NBA

Michael Jordan Hit so Much That His Hands Would Bleed

The Last Dance documentary on ESPN over the past month has provided sports fans with insight into the drive and determination of Michael Jordan, who was not only the best Chicago Bulls player during the dynasty years but the greatest competitor.

The desire to succeed also carried over to his short-lived baseball career.

A very secret mission to prepare MJ for baseball

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The story of Michael Jordan’s departure from basketball after the 1993 NBA playoffs had already been told and retold before ESPN embarked on its documentary this spring about the Chicago Bulls. But the deeper that the media digs, the more we learn about how immersed Jordan was becoming a legitimate baseball player.

The beginning of Jordan’s foray into baseball was conducted in such clandestine fashion that few people were there to observe the intensity from the start. One of them was Herm Schneider, who spent 40 seasons as the trainer for the Chicago White Sox.

White Sox chairman Jerry Reinsdorf enlisted Schneider to prepare Jordan for what turned out to be one season with the Birmingham Barons. No one was more surprised at being entrusted with such responsibility than Schneider.

Reinsdorf owned both the Bulls and White Sox, so he was one of the first people to know Jordan’s intention to swap basketballs for baseballs. He also knew that he had an enormous investment to protect, prompting him to call upon the trainer.

As Schneider recounted to the Rochester Business Journal, Reinsdorf met with him in November 1993 to tell the trainer to get Jordan conditioned for spring training less than three months away.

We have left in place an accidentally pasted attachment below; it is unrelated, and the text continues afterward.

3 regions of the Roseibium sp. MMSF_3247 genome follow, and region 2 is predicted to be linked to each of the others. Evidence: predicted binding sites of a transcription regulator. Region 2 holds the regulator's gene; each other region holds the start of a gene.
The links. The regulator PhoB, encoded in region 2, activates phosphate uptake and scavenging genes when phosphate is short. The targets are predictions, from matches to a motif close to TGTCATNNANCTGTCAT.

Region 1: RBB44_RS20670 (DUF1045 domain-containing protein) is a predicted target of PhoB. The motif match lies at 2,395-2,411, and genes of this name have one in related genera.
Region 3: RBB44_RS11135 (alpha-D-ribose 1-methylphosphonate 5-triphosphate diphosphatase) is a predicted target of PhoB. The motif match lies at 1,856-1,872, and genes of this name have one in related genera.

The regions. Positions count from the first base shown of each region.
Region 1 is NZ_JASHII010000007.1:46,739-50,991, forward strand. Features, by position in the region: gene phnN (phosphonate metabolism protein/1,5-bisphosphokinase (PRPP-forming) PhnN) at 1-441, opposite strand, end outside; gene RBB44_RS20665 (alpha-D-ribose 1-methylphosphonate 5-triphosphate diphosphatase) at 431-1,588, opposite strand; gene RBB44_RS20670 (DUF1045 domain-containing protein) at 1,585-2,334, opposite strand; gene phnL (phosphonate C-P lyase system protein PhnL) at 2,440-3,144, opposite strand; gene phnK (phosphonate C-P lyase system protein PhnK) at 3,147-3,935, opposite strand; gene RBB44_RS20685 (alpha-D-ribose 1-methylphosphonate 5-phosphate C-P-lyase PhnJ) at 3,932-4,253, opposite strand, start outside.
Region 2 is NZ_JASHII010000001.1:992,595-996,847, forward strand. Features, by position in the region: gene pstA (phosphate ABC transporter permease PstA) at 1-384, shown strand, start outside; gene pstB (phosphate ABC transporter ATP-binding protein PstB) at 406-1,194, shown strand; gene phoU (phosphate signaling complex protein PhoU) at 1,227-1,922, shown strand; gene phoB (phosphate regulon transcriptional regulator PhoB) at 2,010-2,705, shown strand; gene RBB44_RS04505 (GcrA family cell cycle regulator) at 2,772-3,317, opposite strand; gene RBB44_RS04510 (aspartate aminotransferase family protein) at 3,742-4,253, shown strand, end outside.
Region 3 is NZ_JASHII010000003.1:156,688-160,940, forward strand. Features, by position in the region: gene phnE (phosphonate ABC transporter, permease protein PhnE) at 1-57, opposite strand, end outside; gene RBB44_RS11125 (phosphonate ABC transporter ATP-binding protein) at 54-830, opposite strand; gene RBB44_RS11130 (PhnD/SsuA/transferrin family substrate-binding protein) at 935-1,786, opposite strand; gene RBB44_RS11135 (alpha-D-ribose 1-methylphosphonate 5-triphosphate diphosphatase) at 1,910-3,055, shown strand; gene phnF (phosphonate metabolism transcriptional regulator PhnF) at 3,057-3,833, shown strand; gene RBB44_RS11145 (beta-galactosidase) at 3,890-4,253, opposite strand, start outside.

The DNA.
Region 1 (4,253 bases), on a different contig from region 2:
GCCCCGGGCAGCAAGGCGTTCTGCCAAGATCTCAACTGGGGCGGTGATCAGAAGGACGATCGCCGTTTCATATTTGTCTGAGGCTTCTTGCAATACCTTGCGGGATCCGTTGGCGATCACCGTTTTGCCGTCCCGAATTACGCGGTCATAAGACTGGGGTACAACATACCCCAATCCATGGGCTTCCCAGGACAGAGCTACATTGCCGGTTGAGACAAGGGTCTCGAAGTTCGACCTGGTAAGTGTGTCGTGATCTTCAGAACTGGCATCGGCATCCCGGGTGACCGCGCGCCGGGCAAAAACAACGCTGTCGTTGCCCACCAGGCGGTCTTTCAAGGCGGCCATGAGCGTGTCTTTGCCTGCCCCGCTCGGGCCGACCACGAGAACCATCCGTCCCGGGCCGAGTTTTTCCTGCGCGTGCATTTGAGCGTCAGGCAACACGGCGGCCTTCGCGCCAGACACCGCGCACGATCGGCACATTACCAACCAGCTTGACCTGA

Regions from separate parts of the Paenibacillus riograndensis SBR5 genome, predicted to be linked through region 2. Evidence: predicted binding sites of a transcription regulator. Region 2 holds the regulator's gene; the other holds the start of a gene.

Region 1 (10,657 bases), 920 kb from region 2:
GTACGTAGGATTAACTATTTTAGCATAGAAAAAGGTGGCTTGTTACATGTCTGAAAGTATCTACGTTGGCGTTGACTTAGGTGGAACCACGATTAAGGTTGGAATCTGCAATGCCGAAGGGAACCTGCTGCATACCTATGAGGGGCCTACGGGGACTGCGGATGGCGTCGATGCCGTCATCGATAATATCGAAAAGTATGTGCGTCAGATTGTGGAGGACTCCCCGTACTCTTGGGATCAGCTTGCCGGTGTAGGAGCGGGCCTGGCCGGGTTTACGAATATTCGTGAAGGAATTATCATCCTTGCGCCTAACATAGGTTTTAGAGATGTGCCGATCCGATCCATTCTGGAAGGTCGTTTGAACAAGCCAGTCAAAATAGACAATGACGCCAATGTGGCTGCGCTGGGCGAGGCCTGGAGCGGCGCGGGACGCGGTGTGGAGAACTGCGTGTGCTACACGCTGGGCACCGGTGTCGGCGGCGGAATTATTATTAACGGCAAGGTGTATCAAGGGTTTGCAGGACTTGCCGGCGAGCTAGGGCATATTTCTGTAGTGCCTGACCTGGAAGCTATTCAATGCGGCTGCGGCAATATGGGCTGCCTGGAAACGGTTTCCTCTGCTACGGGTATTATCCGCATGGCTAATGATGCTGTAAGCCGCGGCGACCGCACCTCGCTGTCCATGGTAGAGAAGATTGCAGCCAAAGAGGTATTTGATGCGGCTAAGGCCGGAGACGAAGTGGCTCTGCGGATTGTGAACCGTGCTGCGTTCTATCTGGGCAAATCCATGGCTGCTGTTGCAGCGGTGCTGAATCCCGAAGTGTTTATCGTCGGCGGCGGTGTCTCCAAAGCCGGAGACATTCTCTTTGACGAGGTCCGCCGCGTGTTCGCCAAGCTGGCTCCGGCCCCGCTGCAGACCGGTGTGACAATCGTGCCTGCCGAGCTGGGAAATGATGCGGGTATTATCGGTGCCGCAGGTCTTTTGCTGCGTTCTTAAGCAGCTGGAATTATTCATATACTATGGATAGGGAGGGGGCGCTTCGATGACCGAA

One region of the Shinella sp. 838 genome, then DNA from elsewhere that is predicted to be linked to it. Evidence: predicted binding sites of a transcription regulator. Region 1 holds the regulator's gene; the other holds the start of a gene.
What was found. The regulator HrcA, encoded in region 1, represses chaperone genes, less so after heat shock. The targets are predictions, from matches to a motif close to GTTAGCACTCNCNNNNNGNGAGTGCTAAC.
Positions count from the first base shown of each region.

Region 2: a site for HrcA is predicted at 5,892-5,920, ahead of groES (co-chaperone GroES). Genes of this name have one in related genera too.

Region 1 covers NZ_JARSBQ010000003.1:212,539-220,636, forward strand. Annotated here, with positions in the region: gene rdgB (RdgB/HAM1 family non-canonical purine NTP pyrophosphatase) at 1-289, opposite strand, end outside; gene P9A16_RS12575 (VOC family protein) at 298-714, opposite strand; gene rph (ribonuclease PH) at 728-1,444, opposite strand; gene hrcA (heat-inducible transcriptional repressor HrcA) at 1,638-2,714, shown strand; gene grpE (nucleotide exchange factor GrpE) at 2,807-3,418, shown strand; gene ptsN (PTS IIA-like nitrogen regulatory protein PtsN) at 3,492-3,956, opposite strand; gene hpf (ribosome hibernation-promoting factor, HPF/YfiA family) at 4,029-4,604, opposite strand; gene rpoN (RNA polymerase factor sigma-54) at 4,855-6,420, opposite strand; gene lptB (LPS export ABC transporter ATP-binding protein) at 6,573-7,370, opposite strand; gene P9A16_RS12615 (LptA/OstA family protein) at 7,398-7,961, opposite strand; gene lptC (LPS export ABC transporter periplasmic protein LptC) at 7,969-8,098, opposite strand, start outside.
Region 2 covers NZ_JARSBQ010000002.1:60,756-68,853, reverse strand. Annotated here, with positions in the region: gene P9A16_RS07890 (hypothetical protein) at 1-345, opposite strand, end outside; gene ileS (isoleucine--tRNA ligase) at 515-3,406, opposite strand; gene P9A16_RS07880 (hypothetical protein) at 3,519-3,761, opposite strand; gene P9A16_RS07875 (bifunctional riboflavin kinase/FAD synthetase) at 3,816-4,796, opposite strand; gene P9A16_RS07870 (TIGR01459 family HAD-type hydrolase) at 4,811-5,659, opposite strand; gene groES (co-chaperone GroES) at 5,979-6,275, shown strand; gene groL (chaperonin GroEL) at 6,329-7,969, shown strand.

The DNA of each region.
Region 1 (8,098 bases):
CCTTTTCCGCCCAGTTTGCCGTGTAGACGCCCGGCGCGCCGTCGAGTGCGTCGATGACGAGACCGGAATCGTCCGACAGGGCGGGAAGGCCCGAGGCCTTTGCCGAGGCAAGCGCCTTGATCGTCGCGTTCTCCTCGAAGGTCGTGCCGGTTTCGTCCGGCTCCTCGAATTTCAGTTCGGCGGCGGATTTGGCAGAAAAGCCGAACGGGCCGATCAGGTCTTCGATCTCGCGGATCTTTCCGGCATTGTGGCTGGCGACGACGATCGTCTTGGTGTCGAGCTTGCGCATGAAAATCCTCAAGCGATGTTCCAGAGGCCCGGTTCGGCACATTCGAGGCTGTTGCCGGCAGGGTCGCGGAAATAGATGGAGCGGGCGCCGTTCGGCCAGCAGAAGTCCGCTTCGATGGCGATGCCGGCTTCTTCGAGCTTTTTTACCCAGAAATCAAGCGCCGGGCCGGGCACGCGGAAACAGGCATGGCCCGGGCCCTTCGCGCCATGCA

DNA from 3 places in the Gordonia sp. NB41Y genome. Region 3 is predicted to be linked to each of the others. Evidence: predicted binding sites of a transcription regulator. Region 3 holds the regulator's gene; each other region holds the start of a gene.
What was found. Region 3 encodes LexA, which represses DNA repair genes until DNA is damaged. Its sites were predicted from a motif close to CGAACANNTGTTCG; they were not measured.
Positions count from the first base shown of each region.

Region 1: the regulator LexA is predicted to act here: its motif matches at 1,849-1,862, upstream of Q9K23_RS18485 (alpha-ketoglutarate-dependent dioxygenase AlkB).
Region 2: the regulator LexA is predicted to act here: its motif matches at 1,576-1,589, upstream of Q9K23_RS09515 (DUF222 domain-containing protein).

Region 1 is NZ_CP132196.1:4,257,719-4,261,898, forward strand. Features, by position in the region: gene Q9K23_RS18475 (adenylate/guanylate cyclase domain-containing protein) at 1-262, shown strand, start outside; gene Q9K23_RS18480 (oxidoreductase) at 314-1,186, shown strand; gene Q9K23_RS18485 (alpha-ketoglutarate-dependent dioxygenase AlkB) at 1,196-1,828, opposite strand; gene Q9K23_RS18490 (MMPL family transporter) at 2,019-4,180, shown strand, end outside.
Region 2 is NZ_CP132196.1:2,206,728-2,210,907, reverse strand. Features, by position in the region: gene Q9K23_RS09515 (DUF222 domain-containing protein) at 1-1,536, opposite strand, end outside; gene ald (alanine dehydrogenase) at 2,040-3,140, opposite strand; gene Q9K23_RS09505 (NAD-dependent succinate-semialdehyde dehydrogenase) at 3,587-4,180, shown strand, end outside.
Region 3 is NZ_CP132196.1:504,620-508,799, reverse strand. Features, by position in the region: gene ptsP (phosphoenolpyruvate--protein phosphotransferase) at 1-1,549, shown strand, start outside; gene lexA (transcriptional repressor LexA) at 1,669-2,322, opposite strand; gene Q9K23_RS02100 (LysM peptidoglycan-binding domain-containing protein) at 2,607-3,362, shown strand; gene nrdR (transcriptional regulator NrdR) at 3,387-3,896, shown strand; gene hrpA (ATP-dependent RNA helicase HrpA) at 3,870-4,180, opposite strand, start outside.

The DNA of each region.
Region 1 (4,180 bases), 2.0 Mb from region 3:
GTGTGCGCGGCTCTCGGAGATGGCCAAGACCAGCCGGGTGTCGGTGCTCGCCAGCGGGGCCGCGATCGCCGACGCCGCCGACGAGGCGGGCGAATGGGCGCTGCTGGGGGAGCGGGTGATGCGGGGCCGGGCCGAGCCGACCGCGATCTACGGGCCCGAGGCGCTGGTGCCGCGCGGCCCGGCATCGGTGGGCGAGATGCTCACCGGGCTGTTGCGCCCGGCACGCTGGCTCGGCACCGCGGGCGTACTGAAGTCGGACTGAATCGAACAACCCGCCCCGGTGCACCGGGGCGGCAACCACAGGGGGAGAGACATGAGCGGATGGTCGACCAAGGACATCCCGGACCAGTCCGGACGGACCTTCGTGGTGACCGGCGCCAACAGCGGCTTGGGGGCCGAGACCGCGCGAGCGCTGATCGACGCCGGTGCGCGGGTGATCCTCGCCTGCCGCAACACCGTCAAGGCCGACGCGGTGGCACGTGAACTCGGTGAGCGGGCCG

“I didn’t say anything at first, but my look said it all, I thought my boss was pulling my leg. But Jerry quickly made it clear he was serious. I was looking forward to it, but I also knew it was going to be quite a challenge, even for the world’s greatest athlete, because we only had eight, nine weeks.”

Herm Schneider

Michael Jordan never does anything in half-hearted fashion

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Herm Schneider, who retired from everyday duties with the Chicago White Sox in 2018, had one of the world’s best-known athletes as his exclusive student for more than two months hidden away inside Comiskey Park. He says Michael Jordan would have been the valedictorian even if there had been a hundred others to teach.

“It was never a case of me having to push Michael,’’ Schneider said. “It was often a case of having to hold him back.”

The first 10 days consisted primarily of routine weight training and stretching aimed at preparing Jordan for what thousands of swings in a short time would do to his shoulders and arms. Once the live drills began with help from former players Bill Melton and Mike Huff, Jordan worked with such ferocity that Schneider worried that he would injure himself before reaching spring training in Florida.

“Michael was constantly pushing the limits,’’ Schneider said “He was so thirsty for knowledge about the game and always wanted to do extra drills. He’d hit until his hands bled. I’d patch up those blisters and force him to scale back.”

Secrecy taken to the extreme

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All of the early Michael Jordan workouts at Comiskey Park in Chicago were done under the radar in and around the indoor batting cages to keep things out of the public eye. Part of it was to avoid distractions, but it was also to give everyone deniability in case the experiment flopped.

Jordan would show up each morning for four or five hours of work, and trainer Herm Schneider would open the gates and have Jordan park out of public view. It was only when the workouts moved to a college gym so that Jordan could field fly balls that sports fans learned what was going on.

The workouts moved to Sarasota, Florida, about 10 days before the White Sox reported to spring training so that Jordan could get some meaningful outdoor work.

Schneider recalled taking Jordan grocery shopping late one night when there were barely any customers – until word got around rather quickly.

“Within a half-hour, the store is packed, and people are surrounding Michael, asking for autographs and taking their pictures with him,” Schneider said. “This is 1994, so there aren’t any cellphones, but the word still spread like wildfire. That’s when I realized how tough it was being Michael Jordan. He really couldn’t go anywhere.”